Kansas City Royals

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Here's a look at what a team made up of the best players judged by fWAR over the last three seasons might look like. For all the spots except the bench, it's a strictly objective measure of who has the highest fWAR by a player with signi...
Here's a look at what a team made up of the best players judged by fWAR over the last three seasons might look like. For all the spots except the bench, it's a strictly objective measure of who has the highest fWAR by a player with significant time at each position. I have to use a little subjectivity to put together a sensible bench. The second best catcher by fWAR is obvious, McCutchen as the fourth outfielder is obvious, but then I tried to round it out with super-utility man Zobrist, the second best shortstop in Reyes, and a big bat who can also play the field in Beltre. This leaves off some guys with higher fWAR (most notably Dustin Pedroia and his 17.4 fWAR) just because they don't fit into what I view as the most typical bench construction.Of course Mike Trout and Miguel Cabrera are tied in fWAR over the last three seasons. Trout barely played in 2011 though, so...yeah.There is surprisingly little change from the 2010-12 team. Among the position players, Trout is the only new name. He took Josh Hamilton's spot. In the starting rotation, Clayton Kershaw replacing Roy Halladay was the only change. There's a little more turnover in the bullpen: Greg Holland, Koji Uehara, Kenley Jansen, and Aroldis Chapman are in, while Sean Marshall, Matt Belisle, Matt Thornton, and Rafael Betancourt are out.
about 4 hours ago
A recent civil suit likely brought on increased criminal scrutiny.
A recent civil suit likely brought on increased criminal scrutiny.
about 4 hours ago
Those crazy kids.
Those crazy kids.
about 4 hours ago
The offseason is here and while the Hot Stove is still officially a few weeks away from firing up, we know Dayton Moore likes to move quickly. Let us refer to this article to examine Dayton's offseason plans. “We’re g...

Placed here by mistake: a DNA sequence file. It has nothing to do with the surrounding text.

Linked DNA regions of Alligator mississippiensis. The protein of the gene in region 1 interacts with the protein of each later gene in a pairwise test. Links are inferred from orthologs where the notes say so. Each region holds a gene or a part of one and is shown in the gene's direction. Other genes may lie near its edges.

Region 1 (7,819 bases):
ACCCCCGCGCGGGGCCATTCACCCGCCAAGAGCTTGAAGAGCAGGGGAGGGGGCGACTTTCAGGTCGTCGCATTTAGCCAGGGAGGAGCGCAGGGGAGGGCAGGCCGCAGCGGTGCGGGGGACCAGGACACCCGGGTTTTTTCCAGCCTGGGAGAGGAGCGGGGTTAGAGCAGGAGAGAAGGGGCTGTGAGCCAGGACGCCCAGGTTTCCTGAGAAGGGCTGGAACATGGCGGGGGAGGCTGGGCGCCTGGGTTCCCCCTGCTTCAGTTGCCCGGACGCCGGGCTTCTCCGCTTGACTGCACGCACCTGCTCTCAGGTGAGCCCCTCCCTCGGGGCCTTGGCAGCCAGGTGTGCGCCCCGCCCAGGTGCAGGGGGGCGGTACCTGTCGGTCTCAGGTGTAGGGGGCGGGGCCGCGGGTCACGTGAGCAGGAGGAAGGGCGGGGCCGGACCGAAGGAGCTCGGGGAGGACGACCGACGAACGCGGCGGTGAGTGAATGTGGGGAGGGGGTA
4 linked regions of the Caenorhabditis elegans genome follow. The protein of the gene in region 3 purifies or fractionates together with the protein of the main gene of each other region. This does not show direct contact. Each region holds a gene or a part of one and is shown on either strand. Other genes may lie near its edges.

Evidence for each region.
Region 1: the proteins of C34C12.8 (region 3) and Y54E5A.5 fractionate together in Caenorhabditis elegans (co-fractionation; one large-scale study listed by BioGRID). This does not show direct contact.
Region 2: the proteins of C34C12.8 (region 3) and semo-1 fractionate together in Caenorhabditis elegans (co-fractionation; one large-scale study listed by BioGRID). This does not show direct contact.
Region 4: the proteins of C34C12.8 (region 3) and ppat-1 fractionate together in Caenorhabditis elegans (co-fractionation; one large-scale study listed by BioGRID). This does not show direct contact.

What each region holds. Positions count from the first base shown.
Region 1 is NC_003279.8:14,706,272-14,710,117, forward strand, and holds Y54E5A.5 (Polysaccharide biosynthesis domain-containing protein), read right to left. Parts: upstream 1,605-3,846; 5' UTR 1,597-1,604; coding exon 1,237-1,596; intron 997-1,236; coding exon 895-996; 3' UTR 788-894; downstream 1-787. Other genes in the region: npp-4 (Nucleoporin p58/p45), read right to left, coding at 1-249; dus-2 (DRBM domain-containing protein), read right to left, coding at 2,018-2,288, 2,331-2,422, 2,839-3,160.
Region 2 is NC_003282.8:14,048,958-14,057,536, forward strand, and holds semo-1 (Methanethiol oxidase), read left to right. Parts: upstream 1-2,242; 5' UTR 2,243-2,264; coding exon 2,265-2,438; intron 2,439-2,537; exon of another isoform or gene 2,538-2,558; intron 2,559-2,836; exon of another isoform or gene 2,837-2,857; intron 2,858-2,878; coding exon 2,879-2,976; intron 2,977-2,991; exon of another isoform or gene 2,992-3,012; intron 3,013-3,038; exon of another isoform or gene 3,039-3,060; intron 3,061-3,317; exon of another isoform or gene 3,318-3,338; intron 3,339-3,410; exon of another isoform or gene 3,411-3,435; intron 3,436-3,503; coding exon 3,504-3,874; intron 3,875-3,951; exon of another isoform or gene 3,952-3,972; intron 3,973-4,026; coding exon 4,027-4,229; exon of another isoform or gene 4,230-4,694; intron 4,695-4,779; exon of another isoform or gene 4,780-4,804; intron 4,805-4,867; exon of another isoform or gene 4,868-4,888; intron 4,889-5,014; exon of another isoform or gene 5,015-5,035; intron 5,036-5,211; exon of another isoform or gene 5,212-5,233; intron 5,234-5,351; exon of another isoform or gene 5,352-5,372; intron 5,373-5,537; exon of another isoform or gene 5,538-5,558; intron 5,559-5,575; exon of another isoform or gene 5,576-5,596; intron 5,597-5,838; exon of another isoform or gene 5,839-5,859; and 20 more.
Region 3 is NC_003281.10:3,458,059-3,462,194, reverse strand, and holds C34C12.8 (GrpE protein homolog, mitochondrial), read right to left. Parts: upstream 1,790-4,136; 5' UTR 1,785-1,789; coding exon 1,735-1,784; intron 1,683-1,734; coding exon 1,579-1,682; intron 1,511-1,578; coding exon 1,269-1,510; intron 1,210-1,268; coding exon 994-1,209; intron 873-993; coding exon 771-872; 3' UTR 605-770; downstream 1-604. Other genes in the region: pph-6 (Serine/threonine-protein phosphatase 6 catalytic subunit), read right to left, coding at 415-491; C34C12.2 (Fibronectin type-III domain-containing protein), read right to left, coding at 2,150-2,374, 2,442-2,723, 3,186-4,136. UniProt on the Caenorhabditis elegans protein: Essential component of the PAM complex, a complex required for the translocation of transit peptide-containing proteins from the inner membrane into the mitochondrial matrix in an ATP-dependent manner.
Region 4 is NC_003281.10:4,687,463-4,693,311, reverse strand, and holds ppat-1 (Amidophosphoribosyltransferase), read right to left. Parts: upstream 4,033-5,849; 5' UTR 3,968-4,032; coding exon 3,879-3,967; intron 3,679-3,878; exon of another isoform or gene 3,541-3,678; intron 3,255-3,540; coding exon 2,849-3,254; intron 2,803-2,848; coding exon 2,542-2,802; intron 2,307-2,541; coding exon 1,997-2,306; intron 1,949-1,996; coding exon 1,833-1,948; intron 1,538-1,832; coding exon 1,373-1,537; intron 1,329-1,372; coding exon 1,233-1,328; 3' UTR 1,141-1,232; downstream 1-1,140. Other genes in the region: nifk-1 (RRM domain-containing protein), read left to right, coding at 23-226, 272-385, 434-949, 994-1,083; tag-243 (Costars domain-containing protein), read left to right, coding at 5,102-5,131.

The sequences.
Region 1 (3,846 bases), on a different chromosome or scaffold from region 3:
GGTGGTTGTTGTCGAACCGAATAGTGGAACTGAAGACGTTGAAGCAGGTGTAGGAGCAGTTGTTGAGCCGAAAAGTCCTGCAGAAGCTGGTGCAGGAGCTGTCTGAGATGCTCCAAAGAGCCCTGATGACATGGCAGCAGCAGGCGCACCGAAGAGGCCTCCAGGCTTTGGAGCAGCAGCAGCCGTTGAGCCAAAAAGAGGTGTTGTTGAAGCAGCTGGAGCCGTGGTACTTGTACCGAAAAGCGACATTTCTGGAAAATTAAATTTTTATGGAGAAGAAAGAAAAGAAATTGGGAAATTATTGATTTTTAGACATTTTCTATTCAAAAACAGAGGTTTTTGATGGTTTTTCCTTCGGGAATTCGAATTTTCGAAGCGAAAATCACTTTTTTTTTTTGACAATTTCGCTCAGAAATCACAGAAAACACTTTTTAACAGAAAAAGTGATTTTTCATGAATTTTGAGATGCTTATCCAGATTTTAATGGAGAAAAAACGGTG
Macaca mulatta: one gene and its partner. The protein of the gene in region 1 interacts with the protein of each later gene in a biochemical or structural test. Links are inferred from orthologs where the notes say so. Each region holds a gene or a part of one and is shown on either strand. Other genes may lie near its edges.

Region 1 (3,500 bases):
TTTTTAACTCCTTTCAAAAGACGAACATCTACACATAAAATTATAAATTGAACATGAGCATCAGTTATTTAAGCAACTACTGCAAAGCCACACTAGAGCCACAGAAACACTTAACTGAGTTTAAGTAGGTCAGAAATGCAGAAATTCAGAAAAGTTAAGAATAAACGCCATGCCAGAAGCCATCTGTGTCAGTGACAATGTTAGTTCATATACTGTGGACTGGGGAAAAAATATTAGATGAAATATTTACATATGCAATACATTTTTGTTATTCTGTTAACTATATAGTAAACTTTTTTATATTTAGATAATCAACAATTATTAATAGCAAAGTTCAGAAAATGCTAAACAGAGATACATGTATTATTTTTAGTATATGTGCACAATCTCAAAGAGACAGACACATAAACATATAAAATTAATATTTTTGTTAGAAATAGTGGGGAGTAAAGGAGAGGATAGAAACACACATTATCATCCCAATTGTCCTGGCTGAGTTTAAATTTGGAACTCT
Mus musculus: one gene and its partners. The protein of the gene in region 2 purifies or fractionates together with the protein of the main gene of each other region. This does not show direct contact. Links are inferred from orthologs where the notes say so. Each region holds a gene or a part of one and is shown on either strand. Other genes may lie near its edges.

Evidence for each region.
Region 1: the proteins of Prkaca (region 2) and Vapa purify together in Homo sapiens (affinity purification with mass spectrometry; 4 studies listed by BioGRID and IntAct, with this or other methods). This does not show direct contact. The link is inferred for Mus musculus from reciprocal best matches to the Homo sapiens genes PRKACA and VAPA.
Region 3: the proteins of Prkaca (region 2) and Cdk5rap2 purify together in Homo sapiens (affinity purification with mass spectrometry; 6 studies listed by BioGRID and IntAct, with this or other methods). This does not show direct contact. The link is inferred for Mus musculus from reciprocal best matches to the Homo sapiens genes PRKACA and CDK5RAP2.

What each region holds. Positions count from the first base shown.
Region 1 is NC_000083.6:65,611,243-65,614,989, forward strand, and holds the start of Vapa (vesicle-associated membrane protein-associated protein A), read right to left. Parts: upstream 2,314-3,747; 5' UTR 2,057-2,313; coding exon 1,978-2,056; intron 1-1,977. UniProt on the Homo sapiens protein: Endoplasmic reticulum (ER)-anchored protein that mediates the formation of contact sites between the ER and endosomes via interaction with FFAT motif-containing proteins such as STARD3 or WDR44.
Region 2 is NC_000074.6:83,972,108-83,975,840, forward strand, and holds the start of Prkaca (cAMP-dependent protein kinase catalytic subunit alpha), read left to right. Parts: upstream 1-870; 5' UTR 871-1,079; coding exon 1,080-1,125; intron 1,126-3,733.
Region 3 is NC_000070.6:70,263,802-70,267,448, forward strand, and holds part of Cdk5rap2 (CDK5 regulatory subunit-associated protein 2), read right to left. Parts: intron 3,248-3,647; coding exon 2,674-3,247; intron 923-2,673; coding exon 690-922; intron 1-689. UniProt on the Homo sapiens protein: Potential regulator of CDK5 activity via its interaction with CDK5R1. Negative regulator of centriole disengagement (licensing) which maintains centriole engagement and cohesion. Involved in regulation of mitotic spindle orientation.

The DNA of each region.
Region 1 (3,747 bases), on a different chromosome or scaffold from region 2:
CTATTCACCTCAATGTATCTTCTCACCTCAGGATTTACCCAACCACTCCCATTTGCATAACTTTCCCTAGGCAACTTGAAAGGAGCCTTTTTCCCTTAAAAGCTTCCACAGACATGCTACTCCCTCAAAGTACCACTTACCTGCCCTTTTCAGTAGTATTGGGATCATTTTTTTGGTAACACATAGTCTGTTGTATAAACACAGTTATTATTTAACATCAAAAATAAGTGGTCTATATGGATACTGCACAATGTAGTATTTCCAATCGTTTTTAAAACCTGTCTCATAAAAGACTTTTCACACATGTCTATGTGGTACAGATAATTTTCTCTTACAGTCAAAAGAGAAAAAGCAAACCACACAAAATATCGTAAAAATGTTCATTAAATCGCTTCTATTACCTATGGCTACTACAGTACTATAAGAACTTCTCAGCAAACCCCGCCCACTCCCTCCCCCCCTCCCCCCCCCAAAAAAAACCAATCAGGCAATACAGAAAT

The offseason is here and while the Hot Stove is still officially a few weeks away from firing up, we know Dayton Moore likes to move quickly. Let us refer to this article to examine Dayton's offseason plans. “We’re going to look internally first. Then we’re going to look for trades, and then we’ll focus on the free-agent market. We’re not an organization that is going to be excited to go real long term with older players.” My sense is that trades will be how Dayton will want to operate this winter. The club will not have a ton of room to operate financially unless David Glass significantly increases payroll. I get the sense that Dayton is shying away from free agency overall after being burned by Jose Guillen and to a lesser extent, Gil Meche. Plus free agents won't sign here unless we overpay! Keep repeating this until its true! So what kind of trades could Dayton pursue?The likeliest course, if Santana and/or Chen depart, would be to seek another trade for a bounce-back candidate, preferably one entering a contract year to avoid a long-term commitment. Jeff Zimmerman did a good job looking at our rotation prospects for next year. Dayton will probably want to add one more veteran pitcher in the middle of that rotation to keep the pitching from regressing too much. Let's take a look at some pitchers that could be traded as "bounce-back candidates" with a year or two left of control. Later, I wll take a look at second basemen and outfielders. LHP Brett Anderson, Oakland Athletics Anderson has an $8 million option Oakland will certainly decline, leaving him arbitration-eligible. The 25-year old Anderson has talent - he was the 7th best prospect in 2009, and has a 3.81 ERA in 84 Major League games pitched. But he has made just 43 starts the last four seasons, and was dreadful in 2013 with a 6.02 ERA in 16 games (5 starts). Anderson is a Tommy John surgery surivor, although that was back in 2011. His injuries this year were on his ankle. Anderson could be a decent buy-low candidate if the A's are willing to part with some of their depth. Anderson is not eligible for free agency until after 2015.RHP Chad Billingsley, Los Angeles Dodgers Billingsley has been discussed here before as he has been a very effective pitcher for the Dodgers. He has generally been between a 1.5 to 3.5 WAR pitcher when healthy, and is still under 30 years old. Billingsley is owed $12 million in 2014 with a $14 million club option and a $3 million buyout. However, he pitched just 12 innings this year before going under the knife for Tommy John surgery. He has targeted Opening Day 2014 as his return date. To make a trade happen, the Dodgers would almost certainly have to eat most of the money owed to Billingsley.RHP Tommy Hanson, Los Angeles Angels of Anaheim The Angels seemingly got a steal of a deal when they acquired Hanson from the Braves for reliever Jordan Walden last winter. Sure, Hanson was coming off a 4.48 ERA season, but he had struck out 8 hitters per nine innings, and had three solid Major League seasons under his belt prior to that.Hanson turned out to be a disaster, posting a 5.42 ERA in thirteen starts, and missing time due to an injured tricep and ineffectiveness. Hanson has long battled injuries throughout his career, but has a ton of strikeouts. He may be a non-tender candidate, but as an ex-Brave, he might still be enticing enough to take a gamble on as a buy-low candidate.LHP J.A. Happ, Toronto Blue Jays Happ was a 4.2 WAR pitcher for the Phillies way back in 2009 before being dealt to Houston in the Roy Oswalt deal. He was pretty good in limited action in 2010 before being dreadful in 2011. He spent 2013 with the Blue Jays, putting up a 4.53 ERA in eighteen starts. He missed some time after being struck in the head with a line drive in May. Happ can still strike hitters out - he struck out a hitter per inning in 2012. His problem has been command. He has 4.0 walks per nine innings